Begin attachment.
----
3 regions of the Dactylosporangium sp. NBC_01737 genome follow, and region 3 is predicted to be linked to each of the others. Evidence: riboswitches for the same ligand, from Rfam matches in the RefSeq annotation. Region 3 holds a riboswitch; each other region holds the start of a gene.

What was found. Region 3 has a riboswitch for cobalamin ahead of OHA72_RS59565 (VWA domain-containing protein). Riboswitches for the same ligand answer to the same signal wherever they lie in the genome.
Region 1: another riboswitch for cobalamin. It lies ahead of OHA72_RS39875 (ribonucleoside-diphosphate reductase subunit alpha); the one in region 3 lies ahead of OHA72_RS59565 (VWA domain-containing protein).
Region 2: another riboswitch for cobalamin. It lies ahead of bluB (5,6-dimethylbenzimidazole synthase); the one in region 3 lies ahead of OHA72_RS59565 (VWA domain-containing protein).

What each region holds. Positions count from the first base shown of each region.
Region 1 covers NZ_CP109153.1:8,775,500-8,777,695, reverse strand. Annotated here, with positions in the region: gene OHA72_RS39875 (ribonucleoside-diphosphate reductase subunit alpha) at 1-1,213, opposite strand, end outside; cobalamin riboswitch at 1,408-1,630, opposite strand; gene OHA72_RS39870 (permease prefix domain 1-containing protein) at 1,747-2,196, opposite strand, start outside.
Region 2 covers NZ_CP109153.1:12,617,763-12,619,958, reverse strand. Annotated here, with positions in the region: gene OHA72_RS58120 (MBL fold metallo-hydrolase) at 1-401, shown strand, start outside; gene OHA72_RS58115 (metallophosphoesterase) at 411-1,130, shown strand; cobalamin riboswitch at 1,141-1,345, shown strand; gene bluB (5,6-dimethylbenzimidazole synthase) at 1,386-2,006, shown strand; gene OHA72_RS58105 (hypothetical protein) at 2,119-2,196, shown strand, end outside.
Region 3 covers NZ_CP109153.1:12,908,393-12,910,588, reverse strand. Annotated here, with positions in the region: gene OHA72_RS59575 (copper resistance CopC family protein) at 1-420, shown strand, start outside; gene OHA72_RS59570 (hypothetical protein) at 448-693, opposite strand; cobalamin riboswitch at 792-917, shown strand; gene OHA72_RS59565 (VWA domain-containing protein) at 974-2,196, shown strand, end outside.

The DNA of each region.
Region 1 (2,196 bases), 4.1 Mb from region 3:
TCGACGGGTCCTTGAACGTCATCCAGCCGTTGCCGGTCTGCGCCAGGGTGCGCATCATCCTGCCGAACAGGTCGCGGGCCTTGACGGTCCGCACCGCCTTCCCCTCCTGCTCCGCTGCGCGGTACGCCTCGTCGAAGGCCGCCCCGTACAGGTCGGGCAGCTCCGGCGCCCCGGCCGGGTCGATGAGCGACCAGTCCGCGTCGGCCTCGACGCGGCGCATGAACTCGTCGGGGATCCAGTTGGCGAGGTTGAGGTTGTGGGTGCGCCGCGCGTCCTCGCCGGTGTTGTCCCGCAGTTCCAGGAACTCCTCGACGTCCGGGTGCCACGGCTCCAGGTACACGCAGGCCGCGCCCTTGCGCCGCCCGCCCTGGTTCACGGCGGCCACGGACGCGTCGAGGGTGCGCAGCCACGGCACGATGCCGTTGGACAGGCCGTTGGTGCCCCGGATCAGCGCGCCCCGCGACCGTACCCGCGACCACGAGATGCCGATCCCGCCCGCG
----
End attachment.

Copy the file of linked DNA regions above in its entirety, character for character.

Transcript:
3 regions of the Dactylosporangium sp. NBC_01737 genome follow, and region 3 is predicted to be linked to each of the others. Evidence: riboswitches for the same ligand, from Rfam matches in the RefSeq annotation. Region 3 holds a riboswitch; each other region holds the start of a gene.

What was found. Region 3 has a riboswitch for cobalamin ahead of OHA72_RS59565 (VWA domain-containing protein). Riboswitches for the same ligand answer to the same signal wherever they lie in the genome.
Region 1: another riboswitch for cobalamin. It lies ahead of OHA72_RS39875 (ribonucleoside-diphosphate reductase subunit alpha); the one in region 3 lies ahead of OHA72_RS59565 (VWA domain-containing protein).
Region 2: another riboswitch for cobalamin. It lies ahead of bluB (5,6-dimethylbenzimidazole synthase); the one in region 3 lies ahead of OHA72_RS59565 (VWA domain-containing protein).

What each region holds. Positions count from the first base shown of each region.
Region 1 covers NZ_CP109153.1:8,775,500-8,777,695, reverse strand. Annotated here, with positions in the region: gene OHA72_RS39875 (ribonucleoside-diphosphate reductase subunit alpha) at 1-1,213, opposite strand, end outside; cobalamin riboswitch at 1,408-1,630, opposite strand; gene OHA72_RS39870 (permease prefix domain 1-containing protein) at 1,747-2,196, opposite strand, start outside.
Region 2 covers NZ_CP109153.1:12,617,763-12,619,958, reverse strand. Annotated here, with positions in the region: gene OHA72_RS58120 (MBL fold metallo-hydrolase) at 1-401, shown strand, start outside; gene OHA72_RS58115 (metallophosphoesterase) at 411-1,130, shown strand; cobalamin riboswitch at 1,141-1,345, shown strand; gene bluB (5,6-dimethylbenzimidazole synthase) at 1,386-2,006, shown strand; gene OHA72_RS58105 (hypothetical protein) at 2,119-2,196, shown strand, end outside.
Region 3 covers NZ_CP109153.1:12,908,393-12,910,588, reverse strand. Annotated here, with positions in the region: gene OHA72_RS59575 (copper resistance CopC family protein) at 1-420, shown strand, start outside; gene OHA72_RS59570 (hypothetical protein) at 448-693, opposite strand; cobalamin riboswitch at 792-917, shown strand; gene OHA72_RS59565 (VWA domain-containing protein) at 974-2,196, shown strand, end outside.

The DNA of each region.
Region 1 (2,196 bases), 4.1 Mb from region 3:
TCGACGGGTCCTTGAACGTCATCCAGCCGTTGCCGGTCTGCGCCAGGGTGCGCATCATCCTGCCGAACAGGTCGCGGGCCTTGACGGTCCGCACCGCCTTCCCCTCCTGCTCCGCTGCGCGGTACGCCTCGTCGAAGGCCGCCCCGTACAGGTCGGGCAGCTCCGGCGCCCCGGCCGGGTCGATGAGCGACCAGTCCGCGTCGGCCTCGACGCGGCGCATGAACTCGTCGGGGATCCAGTTGGCGAGGTTGAGGTTGTGGGTGCGCCGCGCGTCCTCGCCGGTGTTGTCCCGCAGTTCCAGGAACTCCTCGACGTCCGGGTGCCACGGCTCCAGGTACACGCAGGCCGCGCCCTTGCGCCGCCCGCCCTGGTTCACGGCGGCCACGGACGCGTCGAGGGTGCGCAGCCACGGCACGATGCCGTTGGACAGGCCGTTGGTGCCCCGGATCAGCGCGCCCCGCGACCGTACCCGCGACCACGAGATGCCGATCCCGCCCGCG